At the end of the 2008–09 season, which marked the 40th season for the expansion teams, the Penguins are the most successful in terms of number of Stanley Cups (3). The Flyers are the most successful expansion team in terms of winning percentage (57.8%), number of conference finals appearances (14), Stanley Cup finals appearances (8) and playoff appearances (32).

The disappointment for the league was the Oakland-based franchise which, uncompetitive both on the ice and at the box office, was moved to Cleveland and became the Barons in 1976, and then merged with the Minnesota North Stars (now Dallas Stars) in 1978.[5]

The expansion was the end of the Original Six era, and the beginning of the modern era of the NHL. There would be further expansions in 1970, 1972 and 1974. The expansion, Bobby Orr's record contract, and the World Hockey Association forever changed the landscape of the North American professional game.[3][5]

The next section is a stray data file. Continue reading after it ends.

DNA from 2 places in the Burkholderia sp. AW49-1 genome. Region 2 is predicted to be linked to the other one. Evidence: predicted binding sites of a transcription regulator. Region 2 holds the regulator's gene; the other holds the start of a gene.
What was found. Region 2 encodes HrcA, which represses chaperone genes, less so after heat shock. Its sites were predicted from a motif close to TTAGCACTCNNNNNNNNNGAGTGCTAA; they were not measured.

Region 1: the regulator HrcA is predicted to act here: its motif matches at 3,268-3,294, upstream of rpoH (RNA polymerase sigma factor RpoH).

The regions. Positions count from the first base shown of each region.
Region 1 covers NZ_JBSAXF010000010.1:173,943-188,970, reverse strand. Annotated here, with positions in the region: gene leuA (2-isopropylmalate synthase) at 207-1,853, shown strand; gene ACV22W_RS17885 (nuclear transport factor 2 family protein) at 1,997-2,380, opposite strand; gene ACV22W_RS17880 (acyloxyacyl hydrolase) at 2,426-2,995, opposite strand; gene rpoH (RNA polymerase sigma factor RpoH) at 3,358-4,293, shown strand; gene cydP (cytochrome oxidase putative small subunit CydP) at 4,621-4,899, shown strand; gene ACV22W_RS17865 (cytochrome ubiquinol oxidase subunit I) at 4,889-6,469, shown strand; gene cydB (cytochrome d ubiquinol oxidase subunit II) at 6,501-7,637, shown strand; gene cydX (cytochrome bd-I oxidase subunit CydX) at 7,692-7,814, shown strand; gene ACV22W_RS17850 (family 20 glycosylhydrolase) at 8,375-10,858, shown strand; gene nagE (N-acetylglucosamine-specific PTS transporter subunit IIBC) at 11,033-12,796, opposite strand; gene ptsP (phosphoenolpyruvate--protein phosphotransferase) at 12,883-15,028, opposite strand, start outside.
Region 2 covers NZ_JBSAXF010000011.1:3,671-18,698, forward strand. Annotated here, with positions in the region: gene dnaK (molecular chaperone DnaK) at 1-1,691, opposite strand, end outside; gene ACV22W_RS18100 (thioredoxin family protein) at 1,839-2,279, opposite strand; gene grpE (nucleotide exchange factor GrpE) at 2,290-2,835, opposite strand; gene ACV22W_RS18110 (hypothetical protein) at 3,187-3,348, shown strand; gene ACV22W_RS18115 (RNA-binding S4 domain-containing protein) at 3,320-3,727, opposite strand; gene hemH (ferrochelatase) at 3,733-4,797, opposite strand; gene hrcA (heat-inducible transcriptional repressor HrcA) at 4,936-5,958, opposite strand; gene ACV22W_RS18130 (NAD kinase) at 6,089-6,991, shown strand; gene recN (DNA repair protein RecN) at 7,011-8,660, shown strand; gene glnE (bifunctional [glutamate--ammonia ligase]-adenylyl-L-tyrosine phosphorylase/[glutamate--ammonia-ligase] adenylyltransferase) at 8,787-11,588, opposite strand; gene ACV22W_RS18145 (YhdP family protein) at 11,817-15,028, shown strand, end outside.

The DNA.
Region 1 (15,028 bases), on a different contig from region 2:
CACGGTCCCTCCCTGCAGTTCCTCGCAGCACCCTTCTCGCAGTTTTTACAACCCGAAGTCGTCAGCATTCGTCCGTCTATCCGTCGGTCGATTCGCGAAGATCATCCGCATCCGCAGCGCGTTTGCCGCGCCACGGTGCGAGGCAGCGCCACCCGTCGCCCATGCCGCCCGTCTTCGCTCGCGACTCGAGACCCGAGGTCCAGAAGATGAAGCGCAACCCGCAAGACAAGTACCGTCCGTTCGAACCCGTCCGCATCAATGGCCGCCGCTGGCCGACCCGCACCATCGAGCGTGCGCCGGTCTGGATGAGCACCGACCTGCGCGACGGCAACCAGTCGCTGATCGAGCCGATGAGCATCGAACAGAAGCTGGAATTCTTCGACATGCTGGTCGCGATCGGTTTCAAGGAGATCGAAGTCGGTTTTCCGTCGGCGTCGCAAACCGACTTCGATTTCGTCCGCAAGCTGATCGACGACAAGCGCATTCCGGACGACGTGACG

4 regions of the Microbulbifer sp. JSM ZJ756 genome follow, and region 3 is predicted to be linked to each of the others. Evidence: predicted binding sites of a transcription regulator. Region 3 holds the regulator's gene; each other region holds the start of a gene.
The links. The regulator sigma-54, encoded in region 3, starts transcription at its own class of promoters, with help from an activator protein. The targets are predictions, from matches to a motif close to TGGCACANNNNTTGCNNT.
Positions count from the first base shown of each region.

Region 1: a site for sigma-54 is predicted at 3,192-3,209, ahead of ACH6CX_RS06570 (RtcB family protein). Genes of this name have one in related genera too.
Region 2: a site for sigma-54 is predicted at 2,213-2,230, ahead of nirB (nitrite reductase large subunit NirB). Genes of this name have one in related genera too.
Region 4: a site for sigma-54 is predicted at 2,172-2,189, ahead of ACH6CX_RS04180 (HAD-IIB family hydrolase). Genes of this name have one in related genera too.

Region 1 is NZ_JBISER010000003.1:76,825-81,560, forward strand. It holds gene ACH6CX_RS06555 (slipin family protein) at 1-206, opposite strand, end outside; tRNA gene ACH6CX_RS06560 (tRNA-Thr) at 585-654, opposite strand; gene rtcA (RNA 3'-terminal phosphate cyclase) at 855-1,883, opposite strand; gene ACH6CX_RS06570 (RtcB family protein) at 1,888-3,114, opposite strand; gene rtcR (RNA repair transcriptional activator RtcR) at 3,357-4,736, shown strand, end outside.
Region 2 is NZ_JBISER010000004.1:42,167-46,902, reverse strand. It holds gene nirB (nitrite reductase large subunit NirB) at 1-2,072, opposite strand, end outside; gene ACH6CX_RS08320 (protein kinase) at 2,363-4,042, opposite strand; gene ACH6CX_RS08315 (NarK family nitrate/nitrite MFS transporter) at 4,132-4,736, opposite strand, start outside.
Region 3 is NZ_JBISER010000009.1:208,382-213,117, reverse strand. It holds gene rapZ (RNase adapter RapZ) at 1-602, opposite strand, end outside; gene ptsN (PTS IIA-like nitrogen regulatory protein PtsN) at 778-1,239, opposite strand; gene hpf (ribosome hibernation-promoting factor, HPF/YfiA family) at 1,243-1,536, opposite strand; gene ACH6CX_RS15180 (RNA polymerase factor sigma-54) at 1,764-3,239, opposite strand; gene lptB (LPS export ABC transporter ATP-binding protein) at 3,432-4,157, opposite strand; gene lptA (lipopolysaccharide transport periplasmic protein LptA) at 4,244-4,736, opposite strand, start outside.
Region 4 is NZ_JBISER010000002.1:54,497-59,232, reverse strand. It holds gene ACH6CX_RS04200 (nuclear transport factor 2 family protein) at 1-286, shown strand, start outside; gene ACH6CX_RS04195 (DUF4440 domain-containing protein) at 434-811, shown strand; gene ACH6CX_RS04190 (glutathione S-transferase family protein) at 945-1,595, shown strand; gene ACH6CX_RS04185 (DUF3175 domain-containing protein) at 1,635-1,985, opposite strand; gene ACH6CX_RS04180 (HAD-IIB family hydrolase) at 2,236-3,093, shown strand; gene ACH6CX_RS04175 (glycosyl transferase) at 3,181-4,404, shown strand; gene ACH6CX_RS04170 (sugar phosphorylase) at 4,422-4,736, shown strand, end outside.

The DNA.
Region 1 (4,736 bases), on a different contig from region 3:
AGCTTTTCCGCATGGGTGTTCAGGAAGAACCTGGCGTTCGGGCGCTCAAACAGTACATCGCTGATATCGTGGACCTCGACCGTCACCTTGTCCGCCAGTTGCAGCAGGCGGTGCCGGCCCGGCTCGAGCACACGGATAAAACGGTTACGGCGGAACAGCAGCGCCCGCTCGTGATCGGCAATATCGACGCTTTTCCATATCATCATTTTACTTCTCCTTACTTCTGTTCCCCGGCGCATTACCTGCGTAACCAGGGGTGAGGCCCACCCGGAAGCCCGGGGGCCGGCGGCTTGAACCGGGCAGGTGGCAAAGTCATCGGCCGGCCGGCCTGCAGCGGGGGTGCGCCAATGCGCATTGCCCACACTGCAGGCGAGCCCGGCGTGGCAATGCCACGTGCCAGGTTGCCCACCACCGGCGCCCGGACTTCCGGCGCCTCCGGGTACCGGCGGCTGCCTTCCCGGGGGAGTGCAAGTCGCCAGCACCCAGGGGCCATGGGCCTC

References

  1. ^ a b c d e f g Isaacs, Neil (1977). Checking Back. McLeod Limited. 
  2. ^ a b c Coleman, Charles L. (1976). The Trail of the Stanley Cup, Vol III. Progressive Publications. 
  3. ^ a b c Fischler, Stan and Fischler, Shirley Walton (1983). The Hockey Encyclopedia. MacMillan Publishing Company. 
  4. ^ Cruise, David and Griffiths, Alison (1991). Net Worth: Exploding The Myths of Pro Hockey. Stoddart Publishing. 
  5. ^ a b c d e Diamond, Dan (ed.) (1998). Total Hockey. Andrews McMeel Publishing. 
  6. ^ McFarlane, Brian (1969). 50 Years of Hockey. Greywood Publishing Ltd. 

See also


Simple English

The 1967 NHL Expansion had the National Hockey League add new teams to the league. Six teams were added to the league, which already had six teams in it. It was the end of the Original Six era in the NHL, which had happened since 1942.

Before the expansion, there were six teams:

The six teams added in 1967 were: